August, also known as National Immunization Awareness Month, highlights the importance of vaccinations and their impact on people of all age groups and backgrounds. Anyone can be affected by disease, but these groups are more vulnerable than others:
- Caregivers: Caregivers are involved in the day-to-day needs of sick and/or impaired patients. This can range from bathing and dressing, to cooking and cleaning. Due to close proximity, it’s easier for illness to spread between these parties. Therefore, caregivers should be up-to-date on all immunizations, to keep themselves and their loved one or patient healthy.
- Children: The first six years of life are crucial for establishing optimal health. During this time, children can receive up to 14 vaccines to prevent serious illnesses such as polio, tetanus and hepatitis B. Since children are still growing, their immune systems aren’t strong enough to combat most infectious diseases. They’re more susceptible to common illnesses such as chickenpox, influenza and measles—which was previously eradicated in 2000. As of July 2019, measles has re-emerged with more than 1,100 cases across 28 states—the most since 1992.
- Individuals with Immunodeficiency: Some people are born with a compromised immune system or develop immunity issues from external factors like disease and environment. This can include HIV, cancer, diabetes, kidney disease, malnutrition and alcohol use disorder. These conditions can inhibit the body’s ability to fight off infection and stay healthy, so being up-to-date on immunizations is critical.
- Older Adults: Seniors often have weaker immune systems due to age, medications or previously contracted diseases. Without vaccination, adults age 50 and up have a greater risk of developing shingles—a viral infection characterized by a painful rash or blisters. They’re also more likely than most to have a flu-related hospitalization or death.
- The Unvaccinated: As of 2015, 1.3% of children age two and under were not vaccinated—a slight jump from 0.9 percent in 2011. Despite health expert recommendations, several factors may cause parents to refrain from vaccines. One of the largest obstacles is inadequate health coverage. Some have limited or no insurance and are unable to afford the out-of-pocket costs.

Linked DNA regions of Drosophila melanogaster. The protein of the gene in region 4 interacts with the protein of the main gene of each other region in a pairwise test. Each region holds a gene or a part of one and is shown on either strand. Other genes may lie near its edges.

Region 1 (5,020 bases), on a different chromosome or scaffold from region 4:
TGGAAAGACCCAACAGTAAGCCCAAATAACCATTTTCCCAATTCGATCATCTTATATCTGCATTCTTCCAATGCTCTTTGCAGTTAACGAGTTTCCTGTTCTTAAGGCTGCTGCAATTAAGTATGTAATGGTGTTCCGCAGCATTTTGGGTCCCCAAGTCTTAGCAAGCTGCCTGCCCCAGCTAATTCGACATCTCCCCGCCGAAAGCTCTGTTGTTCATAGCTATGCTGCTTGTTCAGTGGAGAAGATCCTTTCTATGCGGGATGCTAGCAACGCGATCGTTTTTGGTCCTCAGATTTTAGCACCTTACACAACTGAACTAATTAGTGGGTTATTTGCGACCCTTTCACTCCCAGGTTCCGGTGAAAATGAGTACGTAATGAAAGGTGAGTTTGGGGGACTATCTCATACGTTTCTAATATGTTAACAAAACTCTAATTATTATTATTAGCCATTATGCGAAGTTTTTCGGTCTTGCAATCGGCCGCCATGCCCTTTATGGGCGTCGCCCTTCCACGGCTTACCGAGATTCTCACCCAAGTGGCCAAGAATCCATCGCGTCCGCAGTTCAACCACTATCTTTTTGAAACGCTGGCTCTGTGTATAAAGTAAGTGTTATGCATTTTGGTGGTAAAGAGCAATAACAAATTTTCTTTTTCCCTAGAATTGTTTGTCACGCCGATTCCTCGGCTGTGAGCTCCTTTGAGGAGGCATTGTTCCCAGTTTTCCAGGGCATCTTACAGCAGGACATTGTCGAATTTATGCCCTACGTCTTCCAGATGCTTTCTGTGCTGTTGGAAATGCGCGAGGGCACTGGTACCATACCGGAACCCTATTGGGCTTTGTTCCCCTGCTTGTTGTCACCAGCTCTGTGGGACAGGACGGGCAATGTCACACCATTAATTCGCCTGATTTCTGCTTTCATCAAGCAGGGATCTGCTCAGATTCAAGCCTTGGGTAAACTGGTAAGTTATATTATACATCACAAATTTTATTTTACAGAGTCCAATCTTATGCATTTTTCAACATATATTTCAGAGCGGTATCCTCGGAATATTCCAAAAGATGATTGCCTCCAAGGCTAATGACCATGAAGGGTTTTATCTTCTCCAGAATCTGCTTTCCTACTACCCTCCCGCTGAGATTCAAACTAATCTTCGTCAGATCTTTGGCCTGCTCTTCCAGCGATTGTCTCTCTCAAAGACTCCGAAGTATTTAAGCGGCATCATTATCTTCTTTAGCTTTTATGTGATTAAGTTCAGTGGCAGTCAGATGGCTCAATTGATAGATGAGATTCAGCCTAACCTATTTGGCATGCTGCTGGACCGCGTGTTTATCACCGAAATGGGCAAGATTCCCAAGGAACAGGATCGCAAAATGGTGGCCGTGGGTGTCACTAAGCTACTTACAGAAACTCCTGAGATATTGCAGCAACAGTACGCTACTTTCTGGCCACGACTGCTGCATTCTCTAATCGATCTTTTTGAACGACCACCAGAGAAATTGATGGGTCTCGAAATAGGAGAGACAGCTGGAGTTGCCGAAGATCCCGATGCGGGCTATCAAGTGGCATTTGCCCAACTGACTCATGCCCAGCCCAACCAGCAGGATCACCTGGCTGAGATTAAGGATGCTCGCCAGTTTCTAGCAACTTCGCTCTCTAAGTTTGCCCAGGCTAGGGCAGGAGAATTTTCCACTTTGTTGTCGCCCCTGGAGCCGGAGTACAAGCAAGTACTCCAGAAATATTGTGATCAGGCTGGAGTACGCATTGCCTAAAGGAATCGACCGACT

How to Protect Yourself
There are several ways to reduce the risk of contracting an infectious disease. Some tactics include:
- Check Health Care Coverage: Vaccines are available under both PPO and HMO health insurance plans, including shingles, HPV (human papillomavirus) and pneumonia. Aside from visiting a primary care physician, Blue Cross Blue Shield of Michigan members can receive vaccinations at their local pharmacy. Those with Blue Care Network HMO are treated free of charge at these participating locations.
- Get a Booster Shot: To keep vaccines viable, booster shots are administered after initial exposure. The additional dose increases immunity by reintroducing the antigen into the system. Since every illness is different, some may require a booster shot, while others do not. If exposed to a communicable disease contact a physician to explore the best treatment option.
- Practice Herd Immunity: Herd immunity, also known as community immunity, is an indirect way of protecting vulnerable citizens. When most of a population is immunized, there are less viable carriers of disease. This makes it difficult for germs, bacteria and viruses to spread from person-to-person. Vaccinated individuals are the last line of defense for those who do not opt for immunizations.
If you found this post helpful, you might also want to read:
- How Do Vaccines Actually Work?
- What Every Parents Needs to Know About Vaccines
- Midwest Measles Outbreak: How to Protect Yourself and Your Family
About the author: Dr. Gina Lynem-Walker is a physician consultant at Blue Cross Blue Shield of Michigan. Photo credit: FatCamera